Written by: Mary Heyman, Andres Heinz and John McLaughlin
Directed by: Darren Aronofsky
Released: December 3, 2010 by Fox Searchlight
Summary: Nina is a ballerina in a New York City ballet company whose life, like all those in her profession, is completely consumed with dance. She lives with her obsessive former ballerina mother Erica who exerts a suffocating control over her. When artistic director Thomas Leroy decides to replace prima ballerina Beth MacIntyre for the opening production of their new season, Swan Lake, Nina is his first choice. But Nina has competition: a new dancer, Lily, who impresses Leroy as well. Swan Lake requires a dancer who can play both the White Swan with innocence and grace, and the Black Swan, who represents guile and sensuality. Nina fits the White Swan role perfectly but Lily is the personification of the Black Swan. As the two young dancers expand their rivalry into a twisted friendship, Nina begins to get more in touch with her dark side - a recklessness that threatens to destroy her.
I have wanted to see this film ever since I first heard about it; it sounded so different and interesting, not to mention intriguing. And while I’m completely happy that I saw this movie, I just wish that I hadn’t gone with my mother. There are just some things that are incredibly uncomfortable to watch while a parent is sitting beside you, and lesbian love scenes are one of them.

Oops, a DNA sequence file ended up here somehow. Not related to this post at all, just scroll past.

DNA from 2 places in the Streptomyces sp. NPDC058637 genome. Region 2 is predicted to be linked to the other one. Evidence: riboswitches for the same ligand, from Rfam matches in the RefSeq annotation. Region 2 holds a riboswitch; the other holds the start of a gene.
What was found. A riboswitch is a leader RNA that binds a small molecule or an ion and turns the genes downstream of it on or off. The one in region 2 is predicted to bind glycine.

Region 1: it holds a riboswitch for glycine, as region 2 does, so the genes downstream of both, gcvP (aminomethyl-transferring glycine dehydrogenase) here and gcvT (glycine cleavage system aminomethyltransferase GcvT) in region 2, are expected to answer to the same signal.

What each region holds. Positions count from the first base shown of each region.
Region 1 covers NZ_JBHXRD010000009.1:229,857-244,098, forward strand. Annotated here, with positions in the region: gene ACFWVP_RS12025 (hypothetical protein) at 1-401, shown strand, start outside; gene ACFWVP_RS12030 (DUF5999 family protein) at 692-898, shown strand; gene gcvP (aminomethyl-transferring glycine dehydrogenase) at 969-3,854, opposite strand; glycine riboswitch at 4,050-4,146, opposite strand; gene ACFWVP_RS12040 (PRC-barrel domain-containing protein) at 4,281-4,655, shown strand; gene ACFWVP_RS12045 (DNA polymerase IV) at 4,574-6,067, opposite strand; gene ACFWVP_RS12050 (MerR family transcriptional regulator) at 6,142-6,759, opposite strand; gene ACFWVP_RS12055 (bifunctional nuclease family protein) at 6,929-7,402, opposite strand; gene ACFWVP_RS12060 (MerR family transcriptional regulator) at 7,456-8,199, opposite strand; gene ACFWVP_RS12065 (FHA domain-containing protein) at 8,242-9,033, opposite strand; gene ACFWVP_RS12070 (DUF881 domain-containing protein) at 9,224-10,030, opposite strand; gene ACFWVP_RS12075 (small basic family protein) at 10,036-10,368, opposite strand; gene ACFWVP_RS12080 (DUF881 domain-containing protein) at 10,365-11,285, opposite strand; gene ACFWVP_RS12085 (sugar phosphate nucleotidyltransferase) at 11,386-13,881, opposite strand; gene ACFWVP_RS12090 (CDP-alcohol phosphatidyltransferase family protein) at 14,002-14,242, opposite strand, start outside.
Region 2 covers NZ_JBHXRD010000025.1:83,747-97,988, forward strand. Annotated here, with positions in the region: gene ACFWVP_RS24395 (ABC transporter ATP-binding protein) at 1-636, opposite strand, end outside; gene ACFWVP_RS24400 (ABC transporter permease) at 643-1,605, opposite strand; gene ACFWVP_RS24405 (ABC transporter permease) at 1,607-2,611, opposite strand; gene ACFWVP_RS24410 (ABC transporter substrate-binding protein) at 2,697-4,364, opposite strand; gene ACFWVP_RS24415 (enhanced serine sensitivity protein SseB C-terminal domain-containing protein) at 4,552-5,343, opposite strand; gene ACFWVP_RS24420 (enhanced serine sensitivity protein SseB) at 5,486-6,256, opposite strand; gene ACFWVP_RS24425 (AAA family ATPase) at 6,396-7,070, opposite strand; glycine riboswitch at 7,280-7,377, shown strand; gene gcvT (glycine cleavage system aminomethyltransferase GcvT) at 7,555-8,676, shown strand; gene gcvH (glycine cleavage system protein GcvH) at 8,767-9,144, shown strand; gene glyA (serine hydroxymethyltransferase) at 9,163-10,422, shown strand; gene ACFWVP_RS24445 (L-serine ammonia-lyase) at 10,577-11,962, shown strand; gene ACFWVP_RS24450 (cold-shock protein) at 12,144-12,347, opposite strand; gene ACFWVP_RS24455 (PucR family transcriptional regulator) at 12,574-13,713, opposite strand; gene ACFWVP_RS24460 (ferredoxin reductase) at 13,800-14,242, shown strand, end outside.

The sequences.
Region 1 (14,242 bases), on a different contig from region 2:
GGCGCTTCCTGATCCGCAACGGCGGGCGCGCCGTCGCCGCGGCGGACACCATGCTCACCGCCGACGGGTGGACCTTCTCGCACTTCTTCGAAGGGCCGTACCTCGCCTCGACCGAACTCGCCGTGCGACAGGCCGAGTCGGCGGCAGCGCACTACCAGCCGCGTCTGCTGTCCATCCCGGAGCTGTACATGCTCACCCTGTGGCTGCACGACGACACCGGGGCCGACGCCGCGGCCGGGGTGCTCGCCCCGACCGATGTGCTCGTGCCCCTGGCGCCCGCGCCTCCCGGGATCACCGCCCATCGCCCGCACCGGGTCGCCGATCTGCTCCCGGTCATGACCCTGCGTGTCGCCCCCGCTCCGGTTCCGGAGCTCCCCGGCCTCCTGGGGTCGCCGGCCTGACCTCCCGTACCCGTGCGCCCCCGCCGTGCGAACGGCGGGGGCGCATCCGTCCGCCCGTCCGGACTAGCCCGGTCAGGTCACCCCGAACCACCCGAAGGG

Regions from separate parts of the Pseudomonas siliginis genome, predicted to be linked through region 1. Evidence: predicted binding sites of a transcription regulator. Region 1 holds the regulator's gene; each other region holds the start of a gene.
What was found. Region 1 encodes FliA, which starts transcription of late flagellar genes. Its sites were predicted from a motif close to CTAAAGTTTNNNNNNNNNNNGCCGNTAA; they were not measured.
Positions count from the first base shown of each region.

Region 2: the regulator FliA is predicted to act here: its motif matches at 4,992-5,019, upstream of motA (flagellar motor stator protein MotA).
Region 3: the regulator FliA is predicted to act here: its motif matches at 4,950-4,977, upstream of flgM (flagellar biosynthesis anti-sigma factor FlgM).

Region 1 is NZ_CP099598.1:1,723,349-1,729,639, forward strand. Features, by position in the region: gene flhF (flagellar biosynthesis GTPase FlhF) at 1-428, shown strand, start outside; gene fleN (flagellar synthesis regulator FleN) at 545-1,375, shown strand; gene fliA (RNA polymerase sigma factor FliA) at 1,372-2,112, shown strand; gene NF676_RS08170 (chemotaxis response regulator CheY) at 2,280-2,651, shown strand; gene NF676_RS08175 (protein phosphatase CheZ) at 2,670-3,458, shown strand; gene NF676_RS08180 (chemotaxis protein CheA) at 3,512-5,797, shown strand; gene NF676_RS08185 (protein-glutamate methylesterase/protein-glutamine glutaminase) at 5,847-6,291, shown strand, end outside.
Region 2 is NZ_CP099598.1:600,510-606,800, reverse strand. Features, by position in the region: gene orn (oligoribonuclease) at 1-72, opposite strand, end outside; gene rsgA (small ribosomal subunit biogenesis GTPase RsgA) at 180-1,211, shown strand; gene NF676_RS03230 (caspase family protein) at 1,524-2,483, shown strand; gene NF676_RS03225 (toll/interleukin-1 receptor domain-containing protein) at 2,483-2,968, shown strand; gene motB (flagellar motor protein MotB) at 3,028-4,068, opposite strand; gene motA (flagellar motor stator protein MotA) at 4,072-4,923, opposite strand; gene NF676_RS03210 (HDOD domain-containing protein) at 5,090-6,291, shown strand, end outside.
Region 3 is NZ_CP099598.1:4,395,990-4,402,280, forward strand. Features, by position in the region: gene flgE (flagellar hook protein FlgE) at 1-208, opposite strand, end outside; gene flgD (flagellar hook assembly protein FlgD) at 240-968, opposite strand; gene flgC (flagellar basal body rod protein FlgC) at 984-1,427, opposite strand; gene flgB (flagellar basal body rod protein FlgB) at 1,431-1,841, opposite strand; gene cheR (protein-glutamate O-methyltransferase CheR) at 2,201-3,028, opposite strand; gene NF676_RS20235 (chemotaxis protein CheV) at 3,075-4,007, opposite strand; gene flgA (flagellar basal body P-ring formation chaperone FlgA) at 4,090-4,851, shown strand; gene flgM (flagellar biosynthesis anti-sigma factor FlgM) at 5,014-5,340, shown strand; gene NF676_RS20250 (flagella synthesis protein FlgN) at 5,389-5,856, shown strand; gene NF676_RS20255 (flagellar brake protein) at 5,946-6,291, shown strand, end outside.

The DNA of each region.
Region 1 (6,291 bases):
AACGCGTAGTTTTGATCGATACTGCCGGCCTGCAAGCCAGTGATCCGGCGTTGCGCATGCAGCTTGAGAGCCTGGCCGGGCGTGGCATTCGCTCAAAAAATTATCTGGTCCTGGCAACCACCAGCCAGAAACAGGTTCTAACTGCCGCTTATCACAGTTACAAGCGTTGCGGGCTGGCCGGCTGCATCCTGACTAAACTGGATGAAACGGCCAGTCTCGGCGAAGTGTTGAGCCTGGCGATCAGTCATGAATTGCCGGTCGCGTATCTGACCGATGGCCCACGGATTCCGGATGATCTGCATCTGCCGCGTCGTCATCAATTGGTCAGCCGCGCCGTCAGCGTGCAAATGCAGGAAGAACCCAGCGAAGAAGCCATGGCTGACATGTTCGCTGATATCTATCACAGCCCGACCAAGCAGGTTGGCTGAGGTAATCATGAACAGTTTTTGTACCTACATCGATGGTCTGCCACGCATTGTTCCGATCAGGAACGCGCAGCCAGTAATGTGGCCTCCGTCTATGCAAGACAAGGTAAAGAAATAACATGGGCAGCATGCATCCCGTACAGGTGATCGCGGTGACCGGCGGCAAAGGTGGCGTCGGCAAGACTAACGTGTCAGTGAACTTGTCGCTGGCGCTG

However, a movie shouldn’t necessarily be judged on the uncomfortable parts, so I’m setting that traumatic experience aside and focusing on the movie itself.
The psychological aspects of this film are of the variety that you may need to watch more than once – I know that I will in order to comprehend it all. The way that this film takes the classic idea behind All About Eve and combines it with both the premise of Swan Lake and the actual ballet. The genius combination has left me blown away at the mere thought of it.
Both Natalie Portman and Mila Kunis are phenomenal in their roles. Portman portrays the lead with such ferocity that her descent into the black swan is one that you can almost feel as the translation from the screen is that brilliant. Plus her interaction with the supporting characters like her mother and the ballet directors is riveting; I couldn’t stop wondering what was going to happen next and how Portman’s character would react.
This is the type of movie where it would ruin it if I gave too much away. However, I will warn you that it’s not a film for a younger audience. It has a lot of sexual material and the psychological relationships wouldn’t be understood by someone who wasn’t mature enough to handle them. Heck, I know that I’m going to have to watch it again to catch some of the smaller nuances. Still, it’s a brilliant film and worth a 10/10 rating.